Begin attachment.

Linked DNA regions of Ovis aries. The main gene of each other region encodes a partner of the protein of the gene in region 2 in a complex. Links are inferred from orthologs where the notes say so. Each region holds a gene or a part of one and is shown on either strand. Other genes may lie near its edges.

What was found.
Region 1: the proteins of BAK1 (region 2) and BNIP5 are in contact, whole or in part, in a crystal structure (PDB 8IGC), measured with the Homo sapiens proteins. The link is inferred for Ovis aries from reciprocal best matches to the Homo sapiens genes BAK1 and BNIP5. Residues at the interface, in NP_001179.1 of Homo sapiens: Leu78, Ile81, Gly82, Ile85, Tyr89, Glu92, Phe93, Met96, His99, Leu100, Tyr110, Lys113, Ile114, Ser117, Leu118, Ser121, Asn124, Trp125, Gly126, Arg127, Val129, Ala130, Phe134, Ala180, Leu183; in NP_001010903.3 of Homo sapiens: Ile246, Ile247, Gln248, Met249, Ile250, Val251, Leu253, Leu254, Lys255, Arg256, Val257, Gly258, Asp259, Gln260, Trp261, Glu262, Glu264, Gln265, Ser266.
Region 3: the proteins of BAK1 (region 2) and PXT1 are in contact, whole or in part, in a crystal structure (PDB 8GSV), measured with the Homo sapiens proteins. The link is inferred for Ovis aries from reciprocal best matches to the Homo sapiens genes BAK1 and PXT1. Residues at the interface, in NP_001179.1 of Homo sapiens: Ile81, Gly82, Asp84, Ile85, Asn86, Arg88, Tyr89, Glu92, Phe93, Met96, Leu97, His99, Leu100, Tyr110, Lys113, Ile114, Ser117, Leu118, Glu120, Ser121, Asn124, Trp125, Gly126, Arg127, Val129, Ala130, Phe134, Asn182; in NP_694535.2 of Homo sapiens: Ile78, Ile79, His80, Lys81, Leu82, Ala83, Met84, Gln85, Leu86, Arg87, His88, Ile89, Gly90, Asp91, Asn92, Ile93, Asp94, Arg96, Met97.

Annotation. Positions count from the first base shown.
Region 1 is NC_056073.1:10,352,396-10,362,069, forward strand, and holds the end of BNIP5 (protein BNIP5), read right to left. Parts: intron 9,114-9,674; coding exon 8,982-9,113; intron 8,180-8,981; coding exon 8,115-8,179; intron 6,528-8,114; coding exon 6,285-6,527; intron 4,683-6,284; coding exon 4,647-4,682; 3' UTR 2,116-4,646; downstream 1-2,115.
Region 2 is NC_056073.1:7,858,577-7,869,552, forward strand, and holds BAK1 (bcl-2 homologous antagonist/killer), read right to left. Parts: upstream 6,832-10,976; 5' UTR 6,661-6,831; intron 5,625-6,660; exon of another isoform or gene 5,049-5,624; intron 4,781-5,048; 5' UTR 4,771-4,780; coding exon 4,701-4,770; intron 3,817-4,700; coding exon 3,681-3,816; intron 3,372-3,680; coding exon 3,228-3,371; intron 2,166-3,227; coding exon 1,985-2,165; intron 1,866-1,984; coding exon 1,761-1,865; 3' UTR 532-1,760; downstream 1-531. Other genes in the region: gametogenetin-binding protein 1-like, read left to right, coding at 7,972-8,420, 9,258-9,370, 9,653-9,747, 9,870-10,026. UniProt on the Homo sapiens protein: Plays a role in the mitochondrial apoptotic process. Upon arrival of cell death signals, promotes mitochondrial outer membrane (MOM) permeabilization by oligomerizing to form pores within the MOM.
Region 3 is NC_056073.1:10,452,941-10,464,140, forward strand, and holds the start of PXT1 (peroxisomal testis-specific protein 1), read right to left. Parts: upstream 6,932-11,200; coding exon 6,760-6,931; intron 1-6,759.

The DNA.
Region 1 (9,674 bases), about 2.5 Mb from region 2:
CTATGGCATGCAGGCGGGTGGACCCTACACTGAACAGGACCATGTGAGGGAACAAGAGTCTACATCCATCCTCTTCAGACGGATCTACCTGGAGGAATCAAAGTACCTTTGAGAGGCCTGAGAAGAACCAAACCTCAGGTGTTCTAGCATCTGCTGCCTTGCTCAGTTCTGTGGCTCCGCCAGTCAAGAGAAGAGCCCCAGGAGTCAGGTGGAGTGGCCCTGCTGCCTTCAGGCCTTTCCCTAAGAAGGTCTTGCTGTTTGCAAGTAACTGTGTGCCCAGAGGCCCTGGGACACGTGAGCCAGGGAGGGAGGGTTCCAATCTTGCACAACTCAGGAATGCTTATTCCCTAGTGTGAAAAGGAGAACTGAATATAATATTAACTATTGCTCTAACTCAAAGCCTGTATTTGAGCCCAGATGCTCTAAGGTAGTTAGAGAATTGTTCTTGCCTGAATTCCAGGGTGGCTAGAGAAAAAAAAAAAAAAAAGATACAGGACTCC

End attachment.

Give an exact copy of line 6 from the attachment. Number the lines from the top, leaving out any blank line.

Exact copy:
Region 1 is NC_056073.1:10,352,396-10,362,069, forward strand, and holds the end of BNIP5 (protein BNIP5), read right to left. Parts: intron 9,114-9,674; coding exon 8,982-9,113; intron 8,180-8,981; coding exon 8,115-8,179; intron 6,528-8,114; coding exon 6,285-6,527; intron 4,683-6,284; coding exon 4,647-4,682; 3' UTR 2,116-4,646; downstream 1-2,115.